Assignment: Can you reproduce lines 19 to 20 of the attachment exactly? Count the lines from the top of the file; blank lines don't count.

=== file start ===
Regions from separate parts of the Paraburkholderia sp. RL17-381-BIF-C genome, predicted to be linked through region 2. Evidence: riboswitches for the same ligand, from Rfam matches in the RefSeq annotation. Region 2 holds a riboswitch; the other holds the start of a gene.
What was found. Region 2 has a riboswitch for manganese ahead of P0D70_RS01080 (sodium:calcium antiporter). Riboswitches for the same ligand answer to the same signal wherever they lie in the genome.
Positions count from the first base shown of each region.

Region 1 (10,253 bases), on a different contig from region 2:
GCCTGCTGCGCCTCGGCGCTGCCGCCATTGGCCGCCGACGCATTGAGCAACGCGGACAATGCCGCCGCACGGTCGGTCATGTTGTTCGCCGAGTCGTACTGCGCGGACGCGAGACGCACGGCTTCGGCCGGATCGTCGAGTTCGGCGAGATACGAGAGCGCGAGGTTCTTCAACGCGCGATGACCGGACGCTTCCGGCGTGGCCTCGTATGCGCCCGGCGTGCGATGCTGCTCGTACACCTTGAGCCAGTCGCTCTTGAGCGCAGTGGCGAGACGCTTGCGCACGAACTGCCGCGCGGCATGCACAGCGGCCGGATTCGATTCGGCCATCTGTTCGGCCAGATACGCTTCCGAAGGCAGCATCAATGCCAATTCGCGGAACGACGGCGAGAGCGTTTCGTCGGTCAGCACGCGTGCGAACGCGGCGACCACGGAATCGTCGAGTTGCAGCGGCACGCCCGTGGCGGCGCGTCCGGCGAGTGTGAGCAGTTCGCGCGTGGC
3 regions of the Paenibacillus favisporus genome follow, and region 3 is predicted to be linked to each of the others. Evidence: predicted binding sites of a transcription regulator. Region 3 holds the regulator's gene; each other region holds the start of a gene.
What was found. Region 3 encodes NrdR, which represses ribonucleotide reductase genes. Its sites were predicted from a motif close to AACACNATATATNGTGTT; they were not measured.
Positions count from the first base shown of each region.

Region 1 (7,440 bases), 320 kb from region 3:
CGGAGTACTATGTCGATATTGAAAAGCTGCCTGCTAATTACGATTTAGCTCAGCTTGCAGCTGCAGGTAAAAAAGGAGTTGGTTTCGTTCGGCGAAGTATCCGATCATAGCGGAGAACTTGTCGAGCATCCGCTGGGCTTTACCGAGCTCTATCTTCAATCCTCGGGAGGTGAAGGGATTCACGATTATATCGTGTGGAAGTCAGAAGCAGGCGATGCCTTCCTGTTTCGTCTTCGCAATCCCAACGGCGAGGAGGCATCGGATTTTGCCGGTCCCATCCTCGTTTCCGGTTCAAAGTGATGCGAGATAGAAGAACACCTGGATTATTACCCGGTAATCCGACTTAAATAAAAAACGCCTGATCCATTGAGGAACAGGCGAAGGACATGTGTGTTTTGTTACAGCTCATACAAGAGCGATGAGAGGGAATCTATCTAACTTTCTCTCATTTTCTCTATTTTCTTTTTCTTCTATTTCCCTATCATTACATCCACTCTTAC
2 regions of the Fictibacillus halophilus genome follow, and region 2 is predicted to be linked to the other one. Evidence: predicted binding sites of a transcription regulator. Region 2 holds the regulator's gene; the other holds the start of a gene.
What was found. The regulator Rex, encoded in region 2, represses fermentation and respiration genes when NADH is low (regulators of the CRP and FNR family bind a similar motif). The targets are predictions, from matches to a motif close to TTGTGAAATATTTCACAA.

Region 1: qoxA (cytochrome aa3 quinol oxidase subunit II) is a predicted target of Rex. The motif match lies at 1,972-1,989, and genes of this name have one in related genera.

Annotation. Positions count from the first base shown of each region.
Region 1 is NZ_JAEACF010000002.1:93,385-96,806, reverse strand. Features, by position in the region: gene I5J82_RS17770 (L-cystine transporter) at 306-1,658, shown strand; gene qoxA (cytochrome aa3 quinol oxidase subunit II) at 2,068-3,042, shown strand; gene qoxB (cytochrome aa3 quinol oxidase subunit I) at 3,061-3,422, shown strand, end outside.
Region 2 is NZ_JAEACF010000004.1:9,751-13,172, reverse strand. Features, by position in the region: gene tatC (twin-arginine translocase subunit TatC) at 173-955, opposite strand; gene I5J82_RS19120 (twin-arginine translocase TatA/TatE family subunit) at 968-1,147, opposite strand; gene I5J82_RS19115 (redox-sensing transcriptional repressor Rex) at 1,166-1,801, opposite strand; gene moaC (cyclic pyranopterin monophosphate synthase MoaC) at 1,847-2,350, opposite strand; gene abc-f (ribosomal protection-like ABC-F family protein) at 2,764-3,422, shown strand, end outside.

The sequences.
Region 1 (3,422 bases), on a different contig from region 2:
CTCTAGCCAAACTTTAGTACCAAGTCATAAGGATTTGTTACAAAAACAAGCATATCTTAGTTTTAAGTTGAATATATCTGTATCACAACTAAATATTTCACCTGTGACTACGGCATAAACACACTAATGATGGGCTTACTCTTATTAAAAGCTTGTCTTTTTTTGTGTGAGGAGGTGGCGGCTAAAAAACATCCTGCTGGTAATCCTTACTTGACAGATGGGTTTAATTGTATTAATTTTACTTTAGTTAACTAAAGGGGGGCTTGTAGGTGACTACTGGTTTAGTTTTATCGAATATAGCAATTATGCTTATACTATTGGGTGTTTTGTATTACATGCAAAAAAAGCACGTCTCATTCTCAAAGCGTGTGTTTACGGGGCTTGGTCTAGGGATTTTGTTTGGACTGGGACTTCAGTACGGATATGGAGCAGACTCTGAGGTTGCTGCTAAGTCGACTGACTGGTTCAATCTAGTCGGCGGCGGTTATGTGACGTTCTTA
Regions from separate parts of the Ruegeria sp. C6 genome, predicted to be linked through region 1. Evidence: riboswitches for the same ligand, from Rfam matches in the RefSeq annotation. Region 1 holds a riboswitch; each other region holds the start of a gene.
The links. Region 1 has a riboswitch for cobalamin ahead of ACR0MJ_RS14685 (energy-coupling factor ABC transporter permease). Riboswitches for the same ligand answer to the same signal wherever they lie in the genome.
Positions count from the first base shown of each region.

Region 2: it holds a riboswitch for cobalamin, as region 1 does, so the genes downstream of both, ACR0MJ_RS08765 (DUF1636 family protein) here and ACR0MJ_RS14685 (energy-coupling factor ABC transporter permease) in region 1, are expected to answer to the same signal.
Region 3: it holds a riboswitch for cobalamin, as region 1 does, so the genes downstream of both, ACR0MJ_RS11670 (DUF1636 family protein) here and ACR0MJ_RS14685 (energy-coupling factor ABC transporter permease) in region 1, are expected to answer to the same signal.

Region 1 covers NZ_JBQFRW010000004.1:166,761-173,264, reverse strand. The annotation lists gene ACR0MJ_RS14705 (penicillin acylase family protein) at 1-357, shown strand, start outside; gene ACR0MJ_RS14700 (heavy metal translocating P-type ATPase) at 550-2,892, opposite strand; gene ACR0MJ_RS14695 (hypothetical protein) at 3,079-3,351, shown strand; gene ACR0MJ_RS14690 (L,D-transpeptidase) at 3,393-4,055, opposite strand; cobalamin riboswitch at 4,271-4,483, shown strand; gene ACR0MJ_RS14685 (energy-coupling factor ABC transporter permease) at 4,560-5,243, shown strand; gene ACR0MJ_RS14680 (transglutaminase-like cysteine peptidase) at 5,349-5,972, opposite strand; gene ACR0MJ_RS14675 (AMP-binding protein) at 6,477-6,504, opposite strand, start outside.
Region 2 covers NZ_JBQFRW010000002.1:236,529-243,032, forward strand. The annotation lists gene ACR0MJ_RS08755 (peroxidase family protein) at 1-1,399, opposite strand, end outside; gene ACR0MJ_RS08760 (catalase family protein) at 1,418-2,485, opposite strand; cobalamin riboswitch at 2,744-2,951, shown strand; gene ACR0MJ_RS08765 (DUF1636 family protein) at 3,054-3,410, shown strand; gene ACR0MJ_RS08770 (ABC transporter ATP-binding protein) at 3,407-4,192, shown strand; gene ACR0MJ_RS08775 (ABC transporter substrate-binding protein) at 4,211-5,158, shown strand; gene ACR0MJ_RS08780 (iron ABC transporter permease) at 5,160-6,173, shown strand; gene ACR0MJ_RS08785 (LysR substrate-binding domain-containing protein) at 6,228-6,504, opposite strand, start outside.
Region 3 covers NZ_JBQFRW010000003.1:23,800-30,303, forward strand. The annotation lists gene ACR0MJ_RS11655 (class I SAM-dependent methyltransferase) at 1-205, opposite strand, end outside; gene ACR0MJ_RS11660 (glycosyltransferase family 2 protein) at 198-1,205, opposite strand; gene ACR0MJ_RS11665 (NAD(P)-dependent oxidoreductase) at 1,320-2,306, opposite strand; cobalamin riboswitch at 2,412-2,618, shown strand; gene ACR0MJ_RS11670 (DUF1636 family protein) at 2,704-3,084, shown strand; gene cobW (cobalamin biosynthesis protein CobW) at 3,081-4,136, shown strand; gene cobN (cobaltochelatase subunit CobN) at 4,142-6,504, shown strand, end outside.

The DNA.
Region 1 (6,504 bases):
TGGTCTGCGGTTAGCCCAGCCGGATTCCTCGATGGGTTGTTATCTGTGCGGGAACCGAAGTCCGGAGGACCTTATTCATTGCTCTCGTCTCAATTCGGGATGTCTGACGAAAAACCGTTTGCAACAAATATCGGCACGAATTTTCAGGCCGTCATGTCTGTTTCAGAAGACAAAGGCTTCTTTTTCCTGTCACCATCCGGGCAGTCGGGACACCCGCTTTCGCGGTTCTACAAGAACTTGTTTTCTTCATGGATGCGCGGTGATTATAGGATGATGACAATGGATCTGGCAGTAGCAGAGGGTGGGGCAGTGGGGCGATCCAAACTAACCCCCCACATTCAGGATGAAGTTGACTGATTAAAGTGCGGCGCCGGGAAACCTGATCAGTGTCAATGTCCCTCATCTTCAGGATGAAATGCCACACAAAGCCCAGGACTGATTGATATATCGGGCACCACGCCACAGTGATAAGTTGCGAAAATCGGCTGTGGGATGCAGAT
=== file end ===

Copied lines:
CTCTAGCCAAACTTTAGTACCAAGTCATAAGGATTTGTTACAAAAACAAGCATATCTTAGTTTTAAGTTGAATATATCTGTATCACAACTAAATATTTCACCTGTGACTACGGCATAAACACACTAATGATGGGCTTACTCTTATTAAAAGCTTGTCTTTTTTTGTGTGAGGAGGTGGCGGCTAAAAAACATCCTGCTGGTAATCCTTACTTGACAGATGGGTTTAATTGTATTAATTTTACTTTAGTTAACTAAAGGGGGGCTTGTAGGTGACTACTGGTTTAGTTTTATCGAATATAGCAATTATGCTTATACTATTGGGTGTTTTGTATTACATGCAAAAAAAGCACGTCTCATTCTCAAAGCGTGTGTTTACGGGGCTTGGTCTAGGGATTTTGTTTGGACTGGGACTTCAGTACGGATATGGAGCAGACTCTGAGGTTGCTGCTAAGTCGACTGACTGGTTCAATCTAGTCGGCGGCGGTTATGTGACGTTCTTA
Regions from separate parts of the Ruegeria sp. C6 genome, predicted to be linked through region 1. Evidence: riboswitches for the same ligand, from Rfam matches in the RefSeq annotation. Region 1 holds a riboswitch; each other region holds the start of a gene.